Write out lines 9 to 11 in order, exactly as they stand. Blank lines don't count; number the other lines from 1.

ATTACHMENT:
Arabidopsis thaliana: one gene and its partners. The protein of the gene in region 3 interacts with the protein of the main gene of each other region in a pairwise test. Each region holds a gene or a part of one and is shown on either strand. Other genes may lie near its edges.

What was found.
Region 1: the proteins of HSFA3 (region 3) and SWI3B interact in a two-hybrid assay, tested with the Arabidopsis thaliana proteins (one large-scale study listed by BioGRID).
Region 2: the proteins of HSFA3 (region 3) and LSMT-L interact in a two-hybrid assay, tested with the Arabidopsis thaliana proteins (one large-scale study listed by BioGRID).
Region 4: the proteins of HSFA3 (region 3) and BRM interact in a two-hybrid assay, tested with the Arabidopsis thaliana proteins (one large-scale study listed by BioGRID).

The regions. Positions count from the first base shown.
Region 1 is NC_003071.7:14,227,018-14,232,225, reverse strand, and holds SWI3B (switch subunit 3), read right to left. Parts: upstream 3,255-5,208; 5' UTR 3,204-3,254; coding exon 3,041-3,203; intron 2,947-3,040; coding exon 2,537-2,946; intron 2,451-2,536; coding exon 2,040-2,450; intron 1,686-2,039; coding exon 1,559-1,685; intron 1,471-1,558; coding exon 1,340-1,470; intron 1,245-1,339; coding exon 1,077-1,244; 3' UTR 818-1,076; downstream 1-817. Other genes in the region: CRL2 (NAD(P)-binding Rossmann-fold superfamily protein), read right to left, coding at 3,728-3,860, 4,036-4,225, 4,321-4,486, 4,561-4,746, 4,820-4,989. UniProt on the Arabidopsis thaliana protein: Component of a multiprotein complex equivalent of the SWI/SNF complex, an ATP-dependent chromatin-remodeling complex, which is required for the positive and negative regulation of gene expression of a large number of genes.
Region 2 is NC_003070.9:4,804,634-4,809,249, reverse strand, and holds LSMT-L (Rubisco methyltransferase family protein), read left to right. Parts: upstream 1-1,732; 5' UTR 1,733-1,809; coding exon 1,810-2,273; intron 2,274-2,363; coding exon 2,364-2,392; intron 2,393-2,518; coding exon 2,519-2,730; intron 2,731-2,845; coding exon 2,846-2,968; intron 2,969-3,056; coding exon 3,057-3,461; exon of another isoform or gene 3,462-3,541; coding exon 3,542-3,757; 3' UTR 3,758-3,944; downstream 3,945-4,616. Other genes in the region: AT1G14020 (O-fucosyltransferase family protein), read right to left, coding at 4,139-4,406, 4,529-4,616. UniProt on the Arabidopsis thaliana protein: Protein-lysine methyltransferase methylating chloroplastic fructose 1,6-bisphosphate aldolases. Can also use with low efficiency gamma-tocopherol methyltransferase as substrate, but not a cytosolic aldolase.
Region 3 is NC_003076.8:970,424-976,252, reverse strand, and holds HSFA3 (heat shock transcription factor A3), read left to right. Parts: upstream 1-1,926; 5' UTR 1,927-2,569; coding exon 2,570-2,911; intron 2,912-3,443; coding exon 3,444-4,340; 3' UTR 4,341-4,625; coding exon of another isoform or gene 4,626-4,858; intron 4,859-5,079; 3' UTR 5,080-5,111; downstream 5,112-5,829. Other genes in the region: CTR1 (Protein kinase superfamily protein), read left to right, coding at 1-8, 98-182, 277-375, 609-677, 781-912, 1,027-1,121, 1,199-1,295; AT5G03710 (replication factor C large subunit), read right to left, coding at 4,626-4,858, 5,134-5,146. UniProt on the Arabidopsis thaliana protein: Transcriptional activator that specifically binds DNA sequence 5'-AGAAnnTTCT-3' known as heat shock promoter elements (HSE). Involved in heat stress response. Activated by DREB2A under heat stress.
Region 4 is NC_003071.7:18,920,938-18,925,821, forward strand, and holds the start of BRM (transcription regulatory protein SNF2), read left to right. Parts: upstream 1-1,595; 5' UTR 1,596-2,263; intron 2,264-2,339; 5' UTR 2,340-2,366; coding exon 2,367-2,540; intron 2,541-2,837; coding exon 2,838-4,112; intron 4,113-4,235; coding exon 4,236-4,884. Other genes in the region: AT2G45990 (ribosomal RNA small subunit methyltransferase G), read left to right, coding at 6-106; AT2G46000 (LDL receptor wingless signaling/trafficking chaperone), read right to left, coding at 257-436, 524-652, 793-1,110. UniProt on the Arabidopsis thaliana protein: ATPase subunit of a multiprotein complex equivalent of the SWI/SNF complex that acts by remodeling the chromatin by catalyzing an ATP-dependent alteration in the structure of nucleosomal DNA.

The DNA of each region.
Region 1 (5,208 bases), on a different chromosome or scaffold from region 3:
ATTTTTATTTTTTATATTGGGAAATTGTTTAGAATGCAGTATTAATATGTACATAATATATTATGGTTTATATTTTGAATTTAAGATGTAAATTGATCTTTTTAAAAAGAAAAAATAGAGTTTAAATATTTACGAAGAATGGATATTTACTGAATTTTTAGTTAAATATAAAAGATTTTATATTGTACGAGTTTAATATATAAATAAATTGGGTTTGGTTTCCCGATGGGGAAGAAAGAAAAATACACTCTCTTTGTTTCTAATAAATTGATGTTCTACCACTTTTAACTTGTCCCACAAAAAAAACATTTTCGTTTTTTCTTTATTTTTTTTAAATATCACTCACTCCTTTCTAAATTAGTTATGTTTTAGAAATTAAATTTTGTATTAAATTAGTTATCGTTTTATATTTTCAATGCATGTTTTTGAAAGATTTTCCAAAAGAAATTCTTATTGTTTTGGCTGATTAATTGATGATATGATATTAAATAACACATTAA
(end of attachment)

Region 3 is NC_003076.8:970,424-976,252, reverse strand, and holds HSFA3 (heat shock transcription factor A3), read left to right. Parts: upstream 1-1,926; 5' UTR 1,927-2,569; coding exon 2,570-2,911; intron 2,912-3,443; coding exon 3,444-4,340; 3' UTR 4,341-4,625; coding exon of another isoform or gene 4,626-4,858; intron 4,859-5,079; 3' UTR 5,080-5,111; downstream 5,112-5,829. Other genes in the region: CTR1 (Protein kinase superfamily protein), read left to right, coding at 1-8, 98-182, 277-375, 609-677, 781-912, 1,027-1,121, 1,199-1,295; AT5G03710 (replication factor C large subunit), read right to left, coding at 4,626-4,858, 5,134-5,146. UniProt on the Arabidopsis thaliana protein: Transcriptional activator that specifically binds DNA sequence 5'-AGAAnnTTCT-3' known as heat shock promoter elements (HSE). Involved in heat stress response. Activated by DREB2A under heat stress.
Region 4 is NC_003071.7:18,920,938-18,925,821, forward strand, and holds the start of BRM (transcription regulatory protein SNF2), read left to right. Parts: upstream 1-1,595; 5' UTR 1,596-2,263; intron 2,264-2,339; 5' UTR 2,340-2,366; coding exon 2,367-2,540; intron 2,541-2,837; coding exon 2,838-4,112; intron 4,113-4,235; coding exon 4,236-4,884. Other genes in the region: AT2G45990 (ribosomal RNA small subunit methyltransferase G), read left to right, coding at 6-106; AT2G46000 (LDL receptor wingless signaling/trafficking chaperone), read right to left, coding at 257-436, 524-652, 793-1,110. UniProt on the Arabidopsis thaliana protein: ATPase subunit of a multiprotein complex equivalent of the SWI/SNF complex that acts by remodeling the chromatin by catalyzing an ATP-dependent alteration in the structure of nucleosomal DNA.

The DNA of each region.